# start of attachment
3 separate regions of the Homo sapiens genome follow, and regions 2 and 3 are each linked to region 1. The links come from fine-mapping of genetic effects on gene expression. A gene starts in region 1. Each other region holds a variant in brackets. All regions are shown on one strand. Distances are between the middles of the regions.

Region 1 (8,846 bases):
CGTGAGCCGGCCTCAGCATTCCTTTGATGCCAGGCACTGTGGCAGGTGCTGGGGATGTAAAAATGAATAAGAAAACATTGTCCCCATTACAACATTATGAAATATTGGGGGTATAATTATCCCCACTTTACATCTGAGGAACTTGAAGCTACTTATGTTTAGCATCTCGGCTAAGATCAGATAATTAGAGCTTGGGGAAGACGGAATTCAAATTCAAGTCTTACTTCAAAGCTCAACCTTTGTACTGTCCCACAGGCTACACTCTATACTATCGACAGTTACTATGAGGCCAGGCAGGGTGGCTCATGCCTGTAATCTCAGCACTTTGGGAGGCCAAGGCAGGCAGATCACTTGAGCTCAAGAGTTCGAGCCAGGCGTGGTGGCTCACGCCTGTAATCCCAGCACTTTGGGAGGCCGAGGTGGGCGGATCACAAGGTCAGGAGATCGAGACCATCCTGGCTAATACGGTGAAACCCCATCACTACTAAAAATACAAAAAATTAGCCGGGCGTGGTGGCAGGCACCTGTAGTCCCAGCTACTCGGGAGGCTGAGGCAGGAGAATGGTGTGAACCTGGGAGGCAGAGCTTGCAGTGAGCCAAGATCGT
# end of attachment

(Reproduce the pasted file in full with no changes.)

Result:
3 separate regions of the Homo sapiens genome follow, and regions 2 and 3 are each linked to region 1. The links come from fine-mapping of genetic effects on gene expression. A gene starts in region 1. Each other region holds a variant in brackets. All regions are shown on one strand. Distances are between the middles of the regions.

Region 1 (8,846 bases):
CGTGAGCCGGCCTCAGCATTCCTTTGATGCCAGGCACTGTGGCAGGTGCTGGGGATGTAAAAATGAATAAGAAAACATTGTCCCCATTACAACATTATGAAATATTGGGGGTATAATTATCCCCACTTTACATCTGAGGAACTTGAAGCTACTTATGTTTAGCATCTCGGCTAAGATCAGATAATTAGAGCTTGGGGAAGACGGAATTCAAATTCAAGTCTTACTTCAAAGCTCAACCTTTGTACTGTCCCACAGGCTACACTCTATACTATCGACAGTTACTATGAGGCCAGGCAGGGTGGCTCATGCCTGTAATCTCAGCACTTTGGGAGGCCAAGGCAGGCAGATCACTTGAGCTCAAGAGTTCGAGCCAGGCGTGGTGGCTCACGCCTGTAATCCCAGCACTTTGGGAGGCCGAGGTGGGCGGATCACAAGGTCAGGAGATCGAGACCATCCTGGCTAATACGGTGAAACCCCATCACTACTAAAAATACAAAAAATTAGCCGGGCGTGGTGGCAGGCACCTGTAGTCCCAGCTACTCGGGAGGCTGAGGCAGGAGAATGGTGTGAACCTGGGAGGCAGAGCTTGCAGTGAGCCAAGATCGT